Tuesday, August 9, 2016

South Korea will arm itself with nuclear weapons if its rogue neighbour, North Korea, continues to develop the bomb

This would be a revolutionary step, overturning half a century of opposition to nuclear capability. South Korea has committed to the Nuclear Non-Proliferation Treaty.

"It will become a domino effect and even South Korea will become concerned and develop nuclear weapons, and maybe Japan as well," according to a senior official in the Seoul government.

"This will all lead to a big security threat," the director-general for reunification policy in the Ministry of Unification, Lee Duk-haeng, told Fairfax Media.

"This is no longer an issue within the Korean peninsula," he said, as North Korea continues to test increasingly long-range missiles.
"For Australia this is not a distant problem."
The dictatorship of Kim Jong-un conducted its fourth underground nuclear test in January in breach of UN Security Council orders.
And it continues to test ballistic missiles, most recently last Wednesday, also a breach of UN Security Council resolutions.
The regime under Kim appears to have accelerated work on developing a nuclear-tipped missile.
The policy of the South Korean government is opposed to the development of nuclear arms, but the matter is now under lively debate as North Korea persists in its illegal plans.
Like other US allies including Japan and Australia, South Korea enjoys the protection of the US nuclear arsenal, so-called extended nuclear deterrent.
But the US Republican presidential candidate Donald Trump has called this into question.
Mr Trump has said that he is prepared to walk away from the long-standing US alliances with Tokyo and Seoul unless they pay more towards the cost of the US bases on their soil.
He has also said that it might not be a bad thing for South Korea and Japan to develop the bomb, directly contradicting half a century of US non-proliferation policy.
The UN Security Council declared tough new sanctions against North Korea in March.
However, Mr Lee expressed concern that China might not be enforcing them strictly.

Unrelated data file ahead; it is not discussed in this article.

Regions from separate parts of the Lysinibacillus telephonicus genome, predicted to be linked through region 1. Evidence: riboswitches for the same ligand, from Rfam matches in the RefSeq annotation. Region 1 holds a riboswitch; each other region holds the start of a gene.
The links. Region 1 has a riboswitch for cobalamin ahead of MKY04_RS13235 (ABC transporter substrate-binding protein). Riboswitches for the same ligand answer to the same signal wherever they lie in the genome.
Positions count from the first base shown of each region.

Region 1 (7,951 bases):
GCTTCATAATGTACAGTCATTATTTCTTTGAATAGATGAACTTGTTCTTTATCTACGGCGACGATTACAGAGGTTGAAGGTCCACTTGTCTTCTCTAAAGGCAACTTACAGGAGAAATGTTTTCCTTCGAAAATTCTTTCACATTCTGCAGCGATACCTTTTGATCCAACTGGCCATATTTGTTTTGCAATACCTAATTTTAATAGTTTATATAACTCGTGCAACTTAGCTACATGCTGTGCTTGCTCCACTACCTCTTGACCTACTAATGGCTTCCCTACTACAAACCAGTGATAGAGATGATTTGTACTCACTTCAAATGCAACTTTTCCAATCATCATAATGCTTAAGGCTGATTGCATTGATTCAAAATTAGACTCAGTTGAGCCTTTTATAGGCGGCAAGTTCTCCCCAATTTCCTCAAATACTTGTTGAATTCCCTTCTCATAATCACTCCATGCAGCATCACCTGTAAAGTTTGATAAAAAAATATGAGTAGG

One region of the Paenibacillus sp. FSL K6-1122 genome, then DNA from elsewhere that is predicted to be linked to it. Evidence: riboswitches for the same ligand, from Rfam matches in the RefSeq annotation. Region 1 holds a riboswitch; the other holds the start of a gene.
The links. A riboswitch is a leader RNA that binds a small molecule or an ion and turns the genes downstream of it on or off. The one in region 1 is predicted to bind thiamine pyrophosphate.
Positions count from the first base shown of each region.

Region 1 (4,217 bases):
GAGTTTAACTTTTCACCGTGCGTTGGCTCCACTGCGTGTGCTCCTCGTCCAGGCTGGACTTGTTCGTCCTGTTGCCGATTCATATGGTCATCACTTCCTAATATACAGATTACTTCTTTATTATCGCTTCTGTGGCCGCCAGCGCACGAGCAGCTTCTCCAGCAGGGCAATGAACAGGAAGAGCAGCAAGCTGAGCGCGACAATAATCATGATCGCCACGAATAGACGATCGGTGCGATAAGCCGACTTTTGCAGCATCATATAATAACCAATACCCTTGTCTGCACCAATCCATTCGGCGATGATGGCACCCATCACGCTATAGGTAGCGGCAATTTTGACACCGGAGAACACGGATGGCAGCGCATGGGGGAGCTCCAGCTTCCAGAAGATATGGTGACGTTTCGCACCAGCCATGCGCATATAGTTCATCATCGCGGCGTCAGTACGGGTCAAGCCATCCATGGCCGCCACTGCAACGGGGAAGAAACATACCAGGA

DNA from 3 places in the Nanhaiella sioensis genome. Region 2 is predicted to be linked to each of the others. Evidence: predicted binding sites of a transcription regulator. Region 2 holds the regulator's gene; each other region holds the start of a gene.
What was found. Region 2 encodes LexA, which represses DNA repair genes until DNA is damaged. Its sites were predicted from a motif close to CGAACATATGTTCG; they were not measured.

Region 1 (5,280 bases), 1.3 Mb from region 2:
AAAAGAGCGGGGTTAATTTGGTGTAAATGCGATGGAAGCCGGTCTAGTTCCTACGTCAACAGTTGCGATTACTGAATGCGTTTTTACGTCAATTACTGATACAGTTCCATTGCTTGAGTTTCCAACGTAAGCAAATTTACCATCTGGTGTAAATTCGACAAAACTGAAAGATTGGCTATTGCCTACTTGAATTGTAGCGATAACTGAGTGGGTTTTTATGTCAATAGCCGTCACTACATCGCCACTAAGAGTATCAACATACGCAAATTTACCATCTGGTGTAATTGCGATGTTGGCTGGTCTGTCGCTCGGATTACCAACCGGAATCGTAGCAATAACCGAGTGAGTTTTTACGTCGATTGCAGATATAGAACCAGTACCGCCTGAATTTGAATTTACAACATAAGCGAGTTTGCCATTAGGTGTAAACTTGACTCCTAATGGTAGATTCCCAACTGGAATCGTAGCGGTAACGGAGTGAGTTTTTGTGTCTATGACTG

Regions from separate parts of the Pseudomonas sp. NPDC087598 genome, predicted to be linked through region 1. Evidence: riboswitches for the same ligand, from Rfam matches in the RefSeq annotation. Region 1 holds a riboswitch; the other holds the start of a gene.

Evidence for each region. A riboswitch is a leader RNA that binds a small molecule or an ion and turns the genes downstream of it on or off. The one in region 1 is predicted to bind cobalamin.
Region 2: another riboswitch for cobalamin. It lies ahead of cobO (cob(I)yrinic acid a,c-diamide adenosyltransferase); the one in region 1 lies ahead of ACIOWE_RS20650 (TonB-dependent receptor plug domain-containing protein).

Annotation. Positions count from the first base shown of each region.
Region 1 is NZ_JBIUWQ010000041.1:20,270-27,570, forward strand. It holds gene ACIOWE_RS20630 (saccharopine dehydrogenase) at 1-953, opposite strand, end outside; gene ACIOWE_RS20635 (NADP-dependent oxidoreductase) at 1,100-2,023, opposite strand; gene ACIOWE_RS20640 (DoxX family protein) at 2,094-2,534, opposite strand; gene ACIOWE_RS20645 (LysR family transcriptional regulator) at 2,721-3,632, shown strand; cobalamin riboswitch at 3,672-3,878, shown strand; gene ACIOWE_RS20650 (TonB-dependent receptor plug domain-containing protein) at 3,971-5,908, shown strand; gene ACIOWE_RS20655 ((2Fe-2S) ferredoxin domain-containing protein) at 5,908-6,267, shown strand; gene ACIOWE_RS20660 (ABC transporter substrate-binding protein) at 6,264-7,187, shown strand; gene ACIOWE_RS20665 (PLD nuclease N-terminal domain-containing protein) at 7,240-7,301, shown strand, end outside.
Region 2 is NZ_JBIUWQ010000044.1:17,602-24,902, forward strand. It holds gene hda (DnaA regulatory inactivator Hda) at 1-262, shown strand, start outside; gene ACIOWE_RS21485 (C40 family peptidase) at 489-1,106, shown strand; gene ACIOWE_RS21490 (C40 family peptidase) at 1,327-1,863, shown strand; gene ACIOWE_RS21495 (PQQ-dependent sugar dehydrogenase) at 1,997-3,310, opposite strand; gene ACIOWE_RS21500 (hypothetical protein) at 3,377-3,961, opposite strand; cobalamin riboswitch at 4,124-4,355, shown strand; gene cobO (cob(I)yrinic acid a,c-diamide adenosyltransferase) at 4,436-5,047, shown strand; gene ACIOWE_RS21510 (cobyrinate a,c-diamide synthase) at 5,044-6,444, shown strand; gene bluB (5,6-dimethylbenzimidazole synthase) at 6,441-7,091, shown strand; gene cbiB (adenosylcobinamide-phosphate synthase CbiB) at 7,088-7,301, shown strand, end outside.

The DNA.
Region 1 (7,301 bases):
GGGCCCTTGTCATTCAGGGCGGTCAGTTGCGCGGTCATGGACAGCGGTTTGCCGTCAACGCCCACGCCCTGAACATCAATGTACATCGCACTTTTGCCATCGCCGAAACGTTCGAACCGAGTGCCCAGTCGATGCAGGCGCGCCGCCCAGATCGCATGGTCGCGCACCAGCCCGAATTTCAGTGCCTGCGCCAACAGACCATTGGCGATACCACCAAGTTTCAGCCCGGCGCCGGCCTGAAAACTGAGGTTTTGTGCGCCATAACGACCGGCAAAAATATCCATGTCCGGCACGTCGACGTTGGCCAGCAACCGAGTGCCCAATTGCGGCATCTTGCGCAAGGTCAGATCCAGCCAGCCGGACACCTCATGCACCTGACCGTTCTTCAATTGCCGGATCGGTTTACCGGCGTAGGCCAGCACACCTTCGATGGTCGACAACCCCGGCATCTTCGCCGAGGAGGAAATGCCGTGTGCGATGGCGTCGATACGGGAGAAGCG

Beijing is Pyongyang's only ally and its dominant trading partner.
"Of course, China has been honouring its promise to conduct the UN sanctions and doing as it's supposed to do.
"But China-North Korea relations go way back and if there are areas beyond the sanctions, one concerning point is that China could be finding some way behind the scenes of supporting North Korea."
The sanctions do not apply to humanitarian aid or to materials required for daily living.
The potential to use these categories to conduct trade with the Kim regime "can be a point of concern", Mr Lee said.
An estimated 90 per cent of all North Korean trade is conducted with China, with which it shares a land border.
Mr Lee called on all regional governments, including Australia's, to take a "stern" approach to isolate North Korea over its nuclear development.
Australia has taken recent new sanctions against Pyongyang. And the acting Foreign Affairs Minister, George Brandis, this week announced that "Australia stands ready to list additional individuals and entities associated with the regime's weapons and missile technology activities".
In February, South Korea responded to the persistent North Korean nuclear development by opening discussions with the US to install an American missile interception system.
China has reacted furiously to Seoul's decision to deploy the so-called Terminal High Altitude Area Defence or THAAD.
Beijing last week began punishing South Korea by imposing undeclared trade sanctions on the country's surging cultural exports, the so-called K-Wave products, in the movie, TV, and music sectors.
Peter Hartcher Sydney Morning Herald

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